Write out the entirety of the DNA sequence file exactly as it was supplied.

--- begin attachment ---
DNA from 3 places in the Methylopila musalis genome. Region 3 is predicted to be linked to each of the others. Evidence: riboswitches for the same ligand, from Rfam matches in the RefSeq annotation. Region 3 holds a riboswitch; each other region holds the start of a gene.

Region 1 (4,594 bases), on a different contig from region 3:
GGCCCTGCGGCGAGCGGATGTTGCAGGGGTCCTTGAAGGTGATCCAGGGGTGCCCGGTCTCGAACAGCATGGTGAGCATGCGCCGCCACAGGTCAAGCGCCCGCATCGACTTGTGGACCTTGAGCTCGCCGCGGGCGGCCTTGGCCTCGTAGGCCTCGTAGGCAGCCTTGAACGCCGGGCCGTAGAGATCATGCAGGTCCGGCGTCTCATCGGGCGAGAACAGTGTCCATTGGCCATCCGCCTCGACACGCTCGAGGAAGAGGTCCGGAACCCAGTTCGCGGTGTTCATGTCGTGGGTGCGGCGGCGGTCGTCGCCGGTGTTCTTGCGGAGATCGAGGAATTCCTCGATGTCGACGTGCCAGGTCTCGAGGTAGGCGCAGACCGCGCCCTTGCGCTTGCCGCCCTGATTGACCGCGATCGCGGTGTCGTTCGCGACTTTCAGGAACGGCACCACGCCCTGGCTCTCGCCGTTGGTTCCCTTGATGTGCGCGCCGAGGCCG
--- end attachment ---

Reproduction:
DNA from 3 places in the Methylopila musalis genome. Region 3 is predicted to be linked to each of the others. Evidence: riboswitches for the same ligand, from Rfam matches in the RefSeq annotation. Region 3 holds a riboswitch; each other region holds the start of a gene.

Region 1 (4,594 bases), on a different contig from region 3:
GGCCCTGCGGCGAGCGGATGTTGCAGGGGTCCTTGAAGGTGATCCAGGGGTGCCCGGTCTCGAACAGCATGGTGAGCATGCGCCGCCACAGGTCAAGCGCCCGCATCGACTTGTGGACCTTGAGCTCGCCGCGGGCGGCCTTGGCCTCGTAGGCCTCGTAGGCAGCCTTGAACGCCGGGCCGTAGAGATCATGCAGGTCCGGCGTCTCATCGGGCGAGAACAGTGTCCATTGGCCATCCGCCTCGACACGCTCGAGGAAGAGGTCCGGAACCCAGTTCGCGGTGTTCATGTCGTGGGTGCGGCGGCGGTCGTCGCCGGTGTTCTTGCGGAGATCGAGGAATTCCTCGATGTCGACGTGCCAGGTCTCGAGGTAGGCGCAGACCGCGCCCTTGCGCTTGCCGCCCTGATTGACCGCGATCGCGGTGTCGTTCGCGACTTTCAGGAACGGCACCACGCCCTGGCTCTCGCCGTTGGTTCCCTTGATGTGCGCGCCGAGGCCG